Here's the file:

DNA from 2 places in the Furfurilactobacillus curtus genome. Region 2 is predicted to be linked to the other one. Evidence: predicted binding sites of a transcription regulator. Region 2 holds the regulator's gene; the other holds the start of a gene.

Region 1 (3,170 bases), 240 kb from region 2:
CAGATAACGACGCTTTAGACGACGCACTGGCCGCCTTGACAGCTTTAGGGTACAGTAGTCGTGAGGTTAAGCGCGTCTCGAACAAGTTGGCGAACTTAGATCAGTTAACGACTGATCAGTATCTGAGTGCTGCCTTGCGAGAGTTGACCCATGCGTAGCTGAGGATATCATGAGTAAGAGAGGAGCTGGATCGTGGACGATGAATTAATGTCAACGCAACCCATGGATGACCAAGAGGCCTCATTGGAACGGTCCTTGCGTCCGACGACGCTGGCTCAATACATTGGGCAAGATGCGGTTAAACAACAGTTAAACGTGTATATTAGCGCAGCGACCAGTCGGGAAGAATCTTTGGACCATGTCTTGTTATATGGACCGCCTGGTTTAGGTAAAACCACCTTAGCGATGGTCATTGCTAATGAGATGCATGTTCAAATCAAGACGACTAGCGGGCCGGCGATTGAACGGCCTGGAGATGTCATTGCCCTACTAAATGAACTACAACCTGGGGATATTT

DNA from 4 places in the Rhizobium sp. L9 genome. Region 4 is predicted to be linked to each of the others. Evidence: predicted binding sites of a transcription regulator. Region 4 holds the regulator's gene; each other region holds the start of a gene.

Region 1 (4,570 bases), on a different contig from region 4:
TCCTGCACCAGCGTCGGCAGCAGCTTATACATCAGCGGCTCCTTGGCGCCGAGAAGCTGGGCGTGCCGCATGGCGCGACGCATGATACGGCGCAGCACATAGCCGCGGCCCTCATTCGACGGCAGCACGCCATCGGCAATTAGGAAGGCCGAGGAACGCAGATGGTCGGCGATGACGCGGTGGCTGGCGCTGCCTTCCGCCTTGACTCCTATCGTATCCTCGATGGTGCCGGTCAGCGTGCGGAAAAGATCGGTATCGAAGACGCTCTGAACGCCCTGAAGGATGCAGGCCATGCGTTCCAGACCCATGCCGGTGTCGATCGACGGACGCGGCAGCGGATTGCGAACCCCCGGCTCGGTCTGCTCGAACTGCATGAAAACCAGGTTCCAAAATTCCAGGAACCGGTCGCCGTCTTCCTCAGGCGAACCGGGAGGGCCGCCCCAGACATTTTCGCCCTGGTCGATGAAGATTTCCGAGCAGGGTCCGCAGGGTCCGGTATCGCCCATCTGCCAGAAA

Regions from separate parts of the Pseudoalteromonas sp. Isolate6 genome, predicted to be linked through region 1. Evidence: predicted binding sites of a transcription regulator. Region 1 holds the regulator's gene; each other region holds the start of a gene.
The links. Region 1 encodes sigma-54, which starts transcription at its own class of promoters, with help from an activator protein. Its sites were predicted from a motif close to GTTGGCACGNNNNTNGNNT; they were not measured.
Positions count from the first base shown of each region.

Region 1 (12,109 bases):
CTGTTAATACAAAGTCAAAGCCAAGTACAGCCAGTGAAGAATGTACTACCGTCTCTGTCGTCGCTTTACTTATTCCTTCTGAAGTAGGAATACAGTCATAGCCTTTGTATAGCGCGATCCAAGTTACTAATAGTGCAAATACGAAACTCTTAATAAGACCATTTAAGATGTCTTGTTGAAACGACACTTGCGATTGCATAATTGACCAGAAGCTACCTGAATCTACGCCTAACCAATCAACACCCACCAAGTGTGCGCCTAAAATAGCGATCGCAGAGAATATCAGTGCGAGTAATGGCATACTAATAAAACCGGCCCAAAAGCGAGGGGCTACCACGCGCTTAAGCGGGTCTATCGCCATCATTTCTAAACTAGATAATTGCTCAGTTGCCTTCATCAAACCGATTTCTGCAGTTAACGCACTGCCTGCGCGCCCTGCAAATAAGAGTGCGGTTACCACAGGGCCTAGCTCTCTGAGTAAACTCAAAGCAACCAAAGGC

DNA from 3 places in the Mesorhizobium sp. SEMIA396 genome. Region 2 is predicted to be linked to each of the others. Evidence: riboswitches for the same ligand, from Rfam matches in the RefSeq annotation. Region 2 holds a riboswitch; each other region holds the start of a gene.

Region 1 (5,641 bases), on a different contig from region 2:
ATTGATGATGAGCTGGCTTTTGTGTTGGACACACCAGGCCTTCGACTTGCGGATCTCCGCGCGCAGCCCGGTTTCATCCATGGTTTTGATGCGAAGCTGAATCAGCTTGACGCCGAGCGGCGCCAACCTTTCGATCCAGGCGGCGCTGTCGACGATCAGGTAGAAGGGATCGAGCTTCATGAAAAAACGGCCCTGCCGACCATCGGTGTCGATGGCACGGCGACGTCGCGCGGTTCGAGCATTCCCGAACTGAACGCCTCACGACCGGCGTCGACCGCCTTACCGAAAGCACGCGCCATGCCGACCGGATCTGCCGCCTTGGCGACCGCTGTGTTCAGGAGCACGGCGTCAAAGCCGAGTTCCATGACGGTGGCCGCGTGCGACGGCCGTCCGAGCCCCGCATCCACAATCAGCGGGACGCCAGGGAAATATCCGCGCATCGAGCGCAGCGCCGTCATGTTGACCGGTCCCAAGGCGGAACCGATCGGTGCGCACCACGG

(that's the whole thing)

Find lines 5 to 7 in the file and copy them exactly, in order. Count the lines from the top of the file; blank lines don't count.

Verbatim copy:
Region 1 (4,570 bases), on a different contig from region 4:
TCCTGCACCAGCGTCGGCAGCAGCTTATACATCAGCGGCTCCTTGGCGCCGAGAAGCTGGGCGTGCCGCATGGCGCGACGCATGATACGGCGCAGCACATAGCCGCGGCCCTCATTCGACGGCAGCACGCCATCGGCAATTAGGAAGGCCGAGGAACGCAGATGGTCGGCGATGACGCGGTGGCTGGCGCTGCCTTCCGCCTTGACTCCTATCGTATCCTCGATGGTGCCGGTCAGCGTGCGGAAAAGATCGGTATCGAAGACGCTCTGAACGCCCTGAAGGATGCAGGCCATGCGTTCCAGACCCATGCCGGTGTCGATCGACGGACGCGGCAGCGGATTGCGAACCCCCGGCTCGGTCTGCTCGAACTGCATGAAAACCAGGTTCCAAAATTCCAGGAACCGGTCGCCGTCTTCCTCAGGCGAACCGGGAGGGCCGCCCCAGACATTTTCGCCCTGGTCGATGAAGATTTCCGAGCAGGGTCCGCAGGGTCCGGTATCGCCCATCTGCCAGAAA

Regions from separate parts of the Pseudoalteromonas sp. Isolate6 genome, predicted to be linked through region 1. Evidence: predicted binding sites of a transcription regulator. Region 1 holds the regulator's gene; each other region holds the start of a gene.